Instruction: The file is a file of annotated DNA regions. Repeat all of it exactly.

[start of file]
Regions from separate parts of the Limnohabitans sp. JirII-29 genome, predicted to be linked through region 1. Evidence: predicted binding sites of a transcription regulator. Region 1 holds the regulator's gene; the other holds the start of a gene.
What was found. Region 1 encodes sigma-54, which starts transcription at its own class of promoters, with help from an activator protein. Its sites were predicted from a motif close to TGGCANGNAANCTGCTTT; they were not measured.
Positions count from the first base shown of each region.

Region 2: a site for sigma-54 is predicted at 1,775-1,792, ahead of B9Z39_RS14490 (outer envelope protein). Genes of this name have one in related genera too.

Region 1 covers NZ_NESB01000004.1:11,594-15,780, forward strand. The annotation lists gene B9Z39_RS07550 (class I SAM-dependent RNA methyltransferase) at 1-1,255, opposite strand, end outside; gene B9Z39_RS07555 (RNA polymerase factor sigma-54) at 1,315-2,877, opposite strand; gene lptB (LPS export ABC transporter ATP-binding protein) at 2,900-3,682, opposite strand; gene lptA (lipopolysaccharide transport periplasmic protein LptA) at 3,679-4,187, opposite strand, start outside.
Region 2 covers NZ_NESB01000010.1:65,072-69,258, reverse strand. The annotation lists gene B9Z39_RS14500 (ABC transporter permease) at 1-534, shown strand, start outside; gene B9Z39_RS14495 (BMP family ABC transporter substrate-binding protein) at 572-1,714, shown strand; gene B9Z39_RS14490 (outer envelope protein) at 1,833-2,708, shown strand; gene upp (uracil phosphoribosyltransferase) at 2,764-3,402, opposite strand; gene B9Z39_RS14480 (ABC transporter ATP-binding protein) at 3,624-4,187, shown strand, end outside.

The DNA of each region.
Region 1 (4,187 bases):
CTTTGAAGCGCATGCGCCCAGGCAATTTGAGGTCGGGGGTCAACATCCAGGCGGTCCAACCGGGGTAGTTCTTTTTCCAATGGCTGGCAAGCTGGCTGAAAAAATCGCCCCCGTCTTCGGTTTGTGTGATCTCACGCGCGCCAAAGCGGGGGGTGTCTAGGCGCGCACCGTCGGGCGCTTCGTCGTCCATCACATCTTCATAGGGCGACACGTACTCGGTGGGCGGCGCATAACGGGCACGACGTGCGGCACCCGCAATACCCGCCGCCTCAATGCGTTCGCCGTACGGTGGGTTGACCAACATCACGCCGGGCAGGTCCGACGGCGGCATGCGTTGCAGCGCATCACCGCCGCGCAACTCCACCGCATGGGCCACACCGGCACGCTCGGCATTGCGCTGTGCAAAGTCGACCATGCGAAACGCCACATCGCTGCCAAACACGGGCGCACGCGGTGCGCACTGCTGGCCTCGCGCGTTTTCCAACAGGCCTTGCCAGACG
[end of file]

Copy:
Regions from separate parts of the Limnohabitans sp. JirII-29 genome, predicted to be linked through region 1. Evidence: predicted binding sites of a transcription regulator. Region 1 holds the regulator's gene; the other holds the start of a gene.
What was found. Region 1 encodes sigma-54, which starts transcription at its own class of promoters, with help from an activator protein. Its sites were predicted from a motif close to TGGCANGNAANCTGCTTT; they were not measured.
Positions count from the first base shown of each region.

Region 2: a site for sigma-54 is predicted at 1,775-1,792, ahead of B9Z39_RS14490 (outer envelope protein). Genes of this name have one in related genera too.

Region 1 covers NZ_NESB01000004.1:11,594-15,780, forward strand. The annotation lists gene B9Z39_RS07550 (class I SAM-dependent RNA methyltransferase) at 1-1,255, opposite strand, end outside; gene B9Z39_RS07555 (RNA polymerase factor sigma-54) at 1,315-2,877, opposite strand; gene lptB (LPS export ABC transporter ATP-binding protein) at 2,900-3,682, opposite strand; gene lptA (lipopolysaccharide transport periplasmic protein LptA) at 3,679-4,187, opposite strand, start outside.
Region 2 covers NZ_NESB01000010.1:65,072-69,258, reverse strand. The annotation lists gene B9Z39_RS14500 (ABC transporter permease) at 1-534, shown strand, start outside; gene B9Z39_RS14495 (BMP family ABC transporter substrate-binding protein) at 572-1,714, shown strand; gene B9Z39_RS14490 (outer envelope protein) at 1,833-2,708, shown strand; gene upp (uracil phosphoribosyltransferase) at 2,764-3,402, opposite strand; gene B9Z39_RS14480 (ABC transporter ATP-binding protein) at 3,624-4,187, shown strand, end outside.

The DNA of each region.
Region 1 (4,187 bases):
CTTTGAAGCGCATGCGCCCAGGCAATTTGAGGTCGGGGGTCAACATCCAGGCGGTCCAACCGGGGTAGTTCTTTTTCCAATGGCTGGCAAGCTGGCTGAAAAAATCGCCCCCGTCTTCGGTTTGTGTGATCTCACGCGCGCCAAAGCGGGGGGTGTCTAGGCGCGCACCGTCGGGCGCTTCGTCGTCCATCACATCTTCATAGGGCGACACGTACTCGGTGGGCGGCGCATAACGGGCACGACGTGCGGCACCCGCAATACCCGCCGCCTCAATGCGTTCGCCGTACGGTGGGTTGACCAACATCACGCCGGGCAGGTCCGACGGCGGCATGCGTTGCAGCGCATCACCGCCGCGCAACTCCACCGCATGGGCCACACCGGCACGCTCGGCATTGCGCTGTGCAAAGTCGACCATGCGAAACGCCACATCGCTGCCAAACACGGGCGCACGCGGTGCGCACTGCTGGCCTCGCGCGTTTTCCAACAGGCCTTGCCAGACG